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Article
December 1984

Cost-effectiveness Analysis in Clinical PracticeIs a Truce Possible?

Author Affiliations

Associate Director Institute for Health Research Harvard Community Health Plan One Fenway Plaza Boston, MA 02215

Arch Dermatol. 1984;120(12):1569-1570. doi:10.1001/archderm.1984.01650480031012
Abstract

Despite its increasingly frequent appearance in medical journals, the subject of cost-effectiveness analysis (CEA) is still an unwelcome visitor at most clinical hearths. Physicians, trying to do their best for their patients, remain skeptical about issues of cost and the threat of cutting corners. Cost-effectiveness analysis seems fit, perhaps, for planners and managers, but is it fit for the doctor cradling the trust of an individual patient?

See also p 1571.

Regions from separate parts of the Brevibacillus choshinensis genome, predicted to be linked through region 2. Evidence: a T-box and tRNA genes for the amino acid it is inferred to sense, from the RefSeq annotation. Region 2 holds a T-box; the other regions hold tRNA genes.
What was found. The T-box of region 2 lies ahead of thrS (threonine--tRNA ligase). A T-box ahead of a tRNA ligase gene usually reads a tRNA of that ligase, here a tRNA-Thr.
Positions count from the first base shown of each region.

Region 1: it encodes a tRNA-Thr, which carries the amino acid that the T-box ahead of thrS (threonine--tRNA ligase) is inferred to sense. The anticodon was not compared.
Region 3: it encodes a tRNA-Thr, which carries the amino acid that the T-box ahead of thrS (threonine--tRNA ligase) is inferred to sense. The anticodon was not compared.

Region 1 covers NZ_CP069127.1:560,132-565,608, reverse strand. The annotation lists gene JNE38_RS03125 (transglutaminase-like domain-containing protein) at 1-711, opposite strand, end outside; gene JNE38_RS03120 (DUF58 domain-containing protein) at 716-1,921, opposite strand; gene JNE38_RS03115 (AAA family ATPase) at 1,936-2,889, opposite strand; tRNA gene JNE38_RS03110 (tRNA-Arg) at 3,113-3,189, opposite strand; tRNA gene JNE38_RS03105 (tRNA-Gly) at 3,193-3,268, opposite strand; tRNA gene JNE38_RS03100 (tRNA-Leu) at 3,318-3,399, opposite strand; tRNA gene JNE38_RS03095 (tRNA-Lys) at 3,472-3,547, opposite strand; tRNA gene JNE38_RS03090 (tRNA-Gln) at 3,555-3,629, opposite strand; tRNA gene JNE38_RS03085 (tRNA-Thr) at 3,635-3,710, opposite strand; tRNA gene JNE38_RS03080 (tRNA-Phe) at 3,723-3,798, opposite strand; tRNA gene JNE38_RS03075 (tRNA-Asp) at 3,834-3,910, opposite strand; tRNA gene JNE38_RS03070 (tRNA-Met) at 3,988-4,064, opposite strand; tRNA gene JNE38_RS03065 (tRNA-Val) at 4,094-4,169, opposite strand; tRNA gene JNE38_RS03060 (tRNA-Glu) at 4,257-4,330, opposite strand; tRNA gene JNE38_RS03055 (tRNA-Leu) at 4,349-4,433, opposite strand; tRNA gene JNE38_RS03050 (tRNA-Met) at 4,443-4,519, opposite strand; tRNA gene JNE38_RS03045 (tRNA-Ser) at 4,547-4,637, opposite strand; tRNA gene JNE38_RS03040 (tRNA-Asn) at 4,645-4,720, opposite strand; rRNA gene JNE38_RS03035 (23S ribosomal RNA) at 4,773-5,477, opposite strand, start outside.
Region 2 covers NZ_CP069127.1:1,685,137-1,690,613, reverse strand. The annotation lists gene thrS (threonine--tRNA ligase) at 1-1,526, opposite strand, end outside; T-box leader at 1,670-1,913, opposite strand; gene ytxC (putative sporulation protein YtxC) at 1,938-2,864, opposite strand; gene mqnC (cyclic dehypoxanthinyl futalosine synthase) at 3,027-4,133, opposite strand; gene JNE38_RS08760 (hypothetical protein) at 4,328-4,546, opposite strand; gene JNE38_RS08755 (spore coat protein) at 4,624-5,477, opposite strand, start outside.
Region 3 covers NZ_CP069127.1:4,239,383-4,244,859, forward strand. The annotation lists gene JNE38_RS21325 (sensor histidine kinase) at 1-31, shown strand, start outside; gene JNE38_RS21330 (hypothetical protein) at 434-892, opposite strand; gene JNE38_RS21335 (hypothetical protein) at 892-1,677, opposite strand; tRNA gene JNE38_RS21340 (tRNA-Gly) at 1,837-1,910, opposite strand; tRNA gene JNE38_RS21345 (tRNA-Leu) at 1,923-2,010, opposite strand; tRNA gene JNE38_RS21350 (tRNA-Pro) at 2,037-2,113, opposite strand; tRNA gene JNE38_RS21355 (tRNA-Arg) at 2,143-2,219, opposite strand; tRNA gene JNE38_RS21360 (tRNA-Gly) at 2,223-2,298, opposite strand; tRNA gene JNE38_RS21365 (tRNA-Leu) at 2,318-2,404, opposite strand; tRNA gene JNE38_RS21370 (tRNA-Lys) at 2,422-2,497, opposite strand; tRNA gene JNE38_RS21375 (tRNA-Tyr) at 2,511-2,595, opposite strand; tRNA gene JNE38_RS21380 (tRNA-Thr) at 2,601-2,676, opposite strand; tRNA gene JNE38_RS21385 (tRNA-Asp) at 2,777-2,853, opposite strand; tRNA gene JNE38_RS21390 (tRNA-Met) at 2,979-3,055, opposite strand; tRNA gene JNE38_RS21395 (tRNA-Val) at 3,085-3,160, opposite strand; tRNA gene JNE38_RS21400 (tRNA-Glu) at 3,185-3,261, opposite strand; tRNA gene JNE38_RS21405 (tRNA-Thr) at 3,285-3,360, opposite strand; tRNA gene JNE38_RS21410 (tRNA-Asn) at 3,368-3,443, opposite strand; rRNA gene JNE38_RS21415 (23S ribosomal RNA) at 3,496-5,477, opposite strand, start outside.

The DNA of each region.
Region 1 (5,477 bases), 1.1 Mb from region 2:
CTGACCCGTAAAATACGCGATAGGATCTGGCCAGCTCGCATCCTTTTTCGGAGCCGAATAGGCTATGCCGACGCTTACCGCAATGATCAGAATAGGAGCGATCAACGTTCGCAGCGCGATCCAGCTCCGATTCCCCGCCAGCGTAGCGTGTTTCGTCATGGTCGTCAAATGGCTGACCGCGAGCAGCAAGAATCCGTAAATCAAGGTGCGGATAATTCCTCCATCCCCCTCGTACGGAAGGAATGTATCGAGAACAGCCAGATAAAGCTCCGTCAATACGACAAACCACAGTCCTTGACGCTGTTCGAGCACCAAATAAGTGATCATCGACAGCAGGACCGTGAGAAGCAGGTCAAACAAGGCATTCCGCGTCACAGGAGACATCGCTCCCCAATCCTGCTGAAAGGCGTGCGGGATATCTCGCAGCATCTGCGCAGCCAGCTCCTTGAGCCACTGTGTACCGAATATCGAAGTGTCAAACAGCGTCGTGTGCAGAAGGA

The work of Stern et al1 in this issue of the Archives offers eloquent testimony to the potential of CEA for guiding the decisions of the individual physician and patient. In exploring the relative value of topical and combination (topical plus systemic antibiotic) treatment of papulopustular acne, the authors illuminate the conflicting objectives that must be kept in mind, and show how systematic quantitative analysis can aid clear thinking about values, costs, and outcomes.

Cost-effectiveness analysis, in general,

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